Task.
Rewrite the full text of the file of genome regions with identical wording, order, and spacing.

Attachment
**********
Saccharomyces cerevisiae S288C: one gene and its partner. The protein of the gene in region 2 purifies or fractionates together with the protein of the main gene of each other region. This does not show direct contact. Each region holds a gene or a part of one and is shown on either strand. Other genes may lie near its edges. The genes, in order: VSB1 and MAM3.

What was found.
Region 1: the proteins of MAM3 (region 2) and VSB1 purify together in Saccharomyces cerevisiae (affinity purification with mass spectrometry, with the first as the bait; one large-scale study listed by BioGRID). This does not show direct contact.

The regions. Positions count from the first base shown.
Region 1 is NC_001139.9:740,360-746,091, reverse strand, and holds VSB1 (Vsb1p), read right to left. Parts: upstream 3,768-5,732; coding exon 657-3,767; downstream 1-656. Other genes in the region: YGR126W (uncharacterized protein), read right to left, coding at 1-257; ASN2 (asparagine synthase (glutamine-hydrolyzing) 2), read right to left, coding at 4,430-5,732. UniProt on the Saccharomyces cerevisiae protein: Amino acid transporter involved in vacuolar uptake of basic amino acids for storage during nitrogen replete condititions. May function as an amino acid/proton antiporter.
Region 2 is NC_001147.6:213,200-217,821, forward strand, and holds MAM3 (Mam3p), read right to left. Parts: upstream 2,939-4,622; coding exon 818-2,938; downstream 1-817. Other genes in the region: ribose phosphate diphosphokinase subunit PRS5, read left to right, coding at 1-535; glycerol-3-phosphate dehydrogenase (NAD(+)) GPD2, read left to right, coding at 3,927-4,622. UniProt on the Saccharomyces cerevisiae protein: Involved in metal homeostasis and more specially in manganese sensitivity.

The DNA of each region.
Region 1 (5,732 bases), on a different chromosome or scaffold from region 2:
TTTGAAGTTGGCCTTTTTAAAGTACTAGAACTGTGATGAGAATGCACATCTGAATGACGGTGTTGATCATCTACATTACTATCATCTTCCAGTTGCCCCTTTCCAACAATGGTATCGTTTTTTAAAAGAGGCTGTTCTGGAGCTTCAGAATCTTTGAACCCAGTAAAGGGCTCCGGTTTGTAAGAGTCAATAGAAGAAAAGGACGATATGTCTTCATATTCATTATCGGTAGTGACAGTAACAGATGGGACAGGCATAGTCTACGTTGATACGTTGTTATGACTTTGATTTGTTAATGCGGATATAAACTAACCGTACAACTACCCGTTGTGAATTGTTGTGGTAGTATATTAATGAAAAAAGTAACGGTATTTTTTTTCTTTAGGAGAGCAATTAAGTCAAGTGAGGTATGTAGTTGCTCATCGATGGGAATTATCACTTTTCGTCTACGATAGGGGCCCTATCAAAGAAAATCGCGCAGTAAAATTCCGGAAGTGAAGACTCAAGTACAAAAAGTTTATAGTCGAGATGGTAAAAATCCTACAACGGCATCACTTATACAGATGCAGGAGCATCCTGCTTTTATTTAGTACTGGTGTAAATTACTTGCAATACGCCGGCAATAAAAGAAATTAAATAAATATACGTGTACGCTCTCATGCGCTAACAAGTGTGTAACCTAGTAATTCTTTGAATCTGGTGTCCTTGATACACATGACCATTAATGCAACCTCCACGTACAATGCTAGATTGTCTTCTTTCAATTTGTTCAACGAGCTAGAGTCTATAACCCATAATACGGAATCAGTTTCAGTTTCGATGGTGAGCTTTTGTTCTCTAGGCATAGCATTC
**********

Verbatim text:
Saccharomyces cerevisiae S288C: one gene and its partner. The protein of the gene in region 2 purifies or fractionates together with the protein of the main gene of each other region. This does not show direct contact. Each region holds a gene or a part of one and is shown on either strand. Other genes may lie near its edges. The genes, in order: VSB1 and MAM3.

What was found.
Region 1: the proteins of MAM3 (region 2) and VSB1 purify together in Saccharomyces cerevisiae (affinity purification with mass spectrometry, with the first as the bait; one large-scale study listed by BioGRID). This does not show direct contact.

The regions. Positions count from the first base shown.
Region 1 is NC_001139.9:740,360-746,091, reverse strand, and holds VSB1 (Vsb1p), read right to left. Parts: upstream 3,768-5,732; coding exon 657-3,767; downstream 1-656. Other genes in the region: YGR126W (uncharacterized protein), read right to left, coding at 1-257; ASN2 (asparagine synthase (glutamine-hydrolyzing) 2), read right to left, coding at 4,430-5,732. UniProt on the Saccharomyces cerevisiae protein: Amino acid transporter involved in vacuolar uptake of basic amino acids for storage during nitrogen replete condititions. May function as an amino acid/proton antiporter.
Region 2 is NC_001147.6:213,200-217,821, forward strand, and holds MAM3 (Mam3p), read right to left. Parts: upstream 2,939-4,622; coding exon 818-2,938; downstream 1-817. Other genes in the region: ribose phosphate diphosphokinase subunit PRS5, read left to right, coding at 1-535; glycerol-3-phosphate dehydrogenase (NAD(+)) GPD2, read left to right, coding at 3,927-4,622. UniProt on the Saccharomyces cerevisiae protein: Involved in metal homeostasis and more specially in manganese sensitivity.

The DNA of each region.
Region 1 (5,732 bases), on a different chromosome or scaffold from region 2:
TTTGAAGTTGGCCTTTTTAAAGTACTAGAACTGTGATGAGAATGCACATCTGAATGACGGTGTTGATCATCTACATTACTATCATCTTCCAGTTGCCCCTTTCCAACAATGGTATCGTTTTTTAAAAGAGGCTGTTCTGGAGCTTCAGAATCTTTGAACCCAGTAAAGGGCTCCGGTTTGTAAGAGTCAATAGAAGAAAAGGACGATATGTCTTCATATTCATTATCGGTAGTGACAGTAACAGATGGGACAGGCATAGTCTACGTTGATACGTTGTTATGACTTTGATTTGTTAATGCGGATATAAACTAACCGTACAACTACCCGTTGTGAATTGTTGTGGTAGTATATTAATGAAAAAAGTAACGGTATTTTTTTTCTTTAGGAGAGCAATTAAGTCAAGTGAGGTATGTAGTTGCTCATCGATGGGAATTATCACTTTTCGTCTACGATAGGGGCCCTATCAAAGAAAATCGCGCAGTAAAATTCCGGAAGTGAAGACTCAAGTACAAAAAGTTTATAGTCGAGATGGTAAAAATCCTACAACGGCATCACTTATACAGATGCAGGAGCATCCTGCTTTTATTTAGTACTGGTGTAAATTACTTGCAATACGCCGGCAATAAAAGAAATTAAATAAATATACGTGTACGCTCTCATGCGCTAACAAGTGTGTAACCTAGTAATTCTTTGAATCTGGTGTCCTTGATACACATGACCATTAATGCAACCTCCACGTACAATGCTAGATTGTCTTCTTTCAATTTGTTCAACGAGCTAGAGTCTATAACCCATAATACGGAATCAGTTTCAGTTTCGATGGTGAGCTTTTGTTCTCTAGGCATAGCATTC